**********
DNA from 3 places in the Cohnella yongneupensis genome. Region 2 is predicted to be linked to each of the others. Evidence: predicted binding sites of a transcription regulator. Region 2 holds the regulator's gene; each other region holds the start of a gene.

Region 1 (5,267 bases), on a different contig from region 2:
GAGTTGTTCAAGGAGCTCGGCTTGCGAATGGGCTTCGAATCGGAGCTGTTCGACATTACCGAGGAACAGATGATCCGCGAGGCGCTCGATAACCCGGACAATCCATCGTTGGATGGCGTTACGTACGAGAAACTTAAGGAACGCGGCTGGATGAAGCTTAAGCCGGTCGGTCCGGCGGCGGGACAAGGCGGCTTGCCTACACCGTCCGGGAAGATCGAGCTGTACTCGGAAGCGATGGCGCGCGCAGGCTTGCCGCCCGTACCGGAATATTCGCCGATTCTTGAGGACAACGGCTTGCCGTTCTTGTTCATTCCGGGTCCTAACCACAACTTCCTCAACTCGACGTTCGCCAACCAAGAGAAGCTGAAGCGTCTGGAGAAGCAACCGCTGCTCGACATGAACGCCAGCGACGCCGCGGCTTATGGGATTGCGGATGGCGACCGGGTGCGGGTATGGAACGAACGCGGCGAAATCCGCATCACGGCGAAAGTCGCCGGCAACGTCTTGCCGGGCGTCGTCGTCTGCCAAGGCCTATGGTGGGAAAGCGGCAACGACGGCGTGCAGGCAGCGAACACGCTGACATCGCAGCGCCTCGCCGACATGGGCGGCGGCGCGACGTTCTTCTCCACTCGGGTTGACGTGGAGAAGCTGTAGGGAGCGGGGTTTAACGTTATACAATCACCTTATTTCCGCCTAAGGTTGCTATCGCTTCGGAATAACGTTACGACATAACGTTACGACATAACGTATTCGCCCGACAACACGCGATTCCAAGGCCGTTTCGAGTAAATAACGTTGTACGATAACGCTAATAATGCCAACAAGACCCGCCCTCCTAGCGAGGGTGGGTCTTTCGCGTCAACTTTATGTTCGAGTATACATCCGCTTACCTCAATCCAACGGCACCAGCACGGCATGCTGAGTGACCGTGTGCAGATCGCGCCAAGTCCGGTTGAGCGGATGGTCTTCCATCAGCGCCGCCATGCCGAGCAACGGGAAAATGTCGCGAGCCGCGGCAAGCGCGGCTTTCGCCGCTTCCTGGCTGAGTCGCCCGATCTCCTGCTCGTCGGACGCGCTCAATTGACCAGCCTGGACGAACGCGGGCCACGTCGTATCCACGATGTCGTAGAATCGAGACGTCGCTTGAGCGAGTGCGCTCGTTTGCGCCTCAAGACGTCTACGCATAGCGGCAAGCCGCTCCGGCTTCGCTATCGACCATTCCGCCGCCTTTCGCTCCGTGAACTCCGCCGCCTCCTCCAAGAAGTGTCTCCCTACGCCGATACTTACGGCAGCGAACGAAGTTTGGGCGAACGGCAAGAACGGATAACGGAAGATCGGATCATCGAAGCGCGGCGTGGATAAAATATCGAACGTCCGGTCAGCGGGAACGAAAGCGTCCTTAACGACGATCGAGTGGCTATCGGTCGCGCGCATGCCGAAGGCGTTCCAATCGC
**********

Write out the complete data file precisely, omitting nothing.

DNA from 3 places in the Cohnella yongneupensis genome. Region 2 is predicted to be linked to each of the others. Evidence: predicted binding sites of a transcription regulator. Region 2 holds the regulator's gene; each other region holds the start of a gene.

Region 1 (5,267 bases), on a different contig from region 2:
GAGTTGTTCAAGGAGCTCGGCTTGCGAATGGGCTTCGAATCGGAGCTGTTCGACATTACCGAGGAACAGATGATCCGCGAGGCGCTCGATAACCCGGACAATCCATCGTTGGATGGCGTTACGTACGAGAAACTTAAGGAACGCGGCTGGATGAAGCTTAAGCCGGTCGGTCCGGCGGCGGGACAAGGCGGCTTGCCTACACCGTCCGGGAAGATCGAGCTGTACTCGGAAGCGATGGCGCGCGCAGGCTTGCCGCCCGTACCGGAATATTCGCCGATTCTTGAGGACAACGGCTTGCCGTTCTTGTTCATTCCGGGTCCTAACCACAACTTCCTCAACTCGACGTTCGCCAACCAAGAGAAGCTGAAGCGTCTGGAGAAGCAACCGCTGCTCGACATGAACGCCAGCGACGCCGCGGCTTATGGGATTGCGGATGGCGACCGGGTGCGGGTATGGAACGAACGCGGCGAAATCCGCATCACGGCGAAAGTCGCCGGCAACGTCTTGCCGGGCGTCGTCGTCTGCCAAGGCCTATGGTGGGAAAGCGGCAACGACGGCGTGCAGGCAGCGAACACGCTGACATCGCAGCGCCTCGCCGACATGGGCGGCGGCGCGACGTTCTTCTCCACTCGGGTTGACGTGGAGAAGCTGTAGGGAGCGGGGTTTAACGTTATACAATCACCTTATTTCCGCCTAAGGTTGCTATCGCTTCGGAATAACGTTACGACATAACGTTACGACATAACGTATTCGCCCGACAACACGCGATTCCAAGGCCGTTTCGAGTAAATAACGTTGTACGATAACGCTAATAATGCCAACAAGACCCGCCCTCCTAGCGAGGGTGGGTCTTTCGCGTCAACTTTATGTTCGAGTATACATCCGCTTACCTCAATCCAACGGCACCAGCACGGCATGCTGAGTGACCGTGTGCAGATCGCGCCAAGTCCGGTTGAGCGGATGGTCTTCCATCAGCGCCGCCATGCCGAGCAACGGGAAAATGTCGCGAGCCGCGGCAAGCGCGGCTTTCGCCGCTTCCTGGCTGAGTCGCCCGATCTCCTGCTCGTCGGACGCGCTCAATTGACCAGCCTGGACGAACGCGGGCCACGTCGTATCCACGATGTCGTAGAATCGAGACGTCGCTTGAGCGAGTGCGCTCGTTTGCGCCTCAAGACGTCTACGCATAGCGGCAAGCCGCTCCGGCTTCGCTATCGACCATTCCGCCGCCTTTCGCTCCGTGAACTCCGCCGCCTCCTCCAAGAAGTGTCTCCCTACGCCGATACTTACGGCAGCGAACGAAGTTTGGGCGAACGGCAAGAACGGATAACGGAAGATCGGATCATCGAAGCGCGGCGTGGATAAAATATCGAACGTCCGGTCAGCGGGAACGAAAGCGTCCTTAACGACGATCGAGTGGCTATCGGTCGCGCGCATGCCGAAGGCGTTCCAATCGC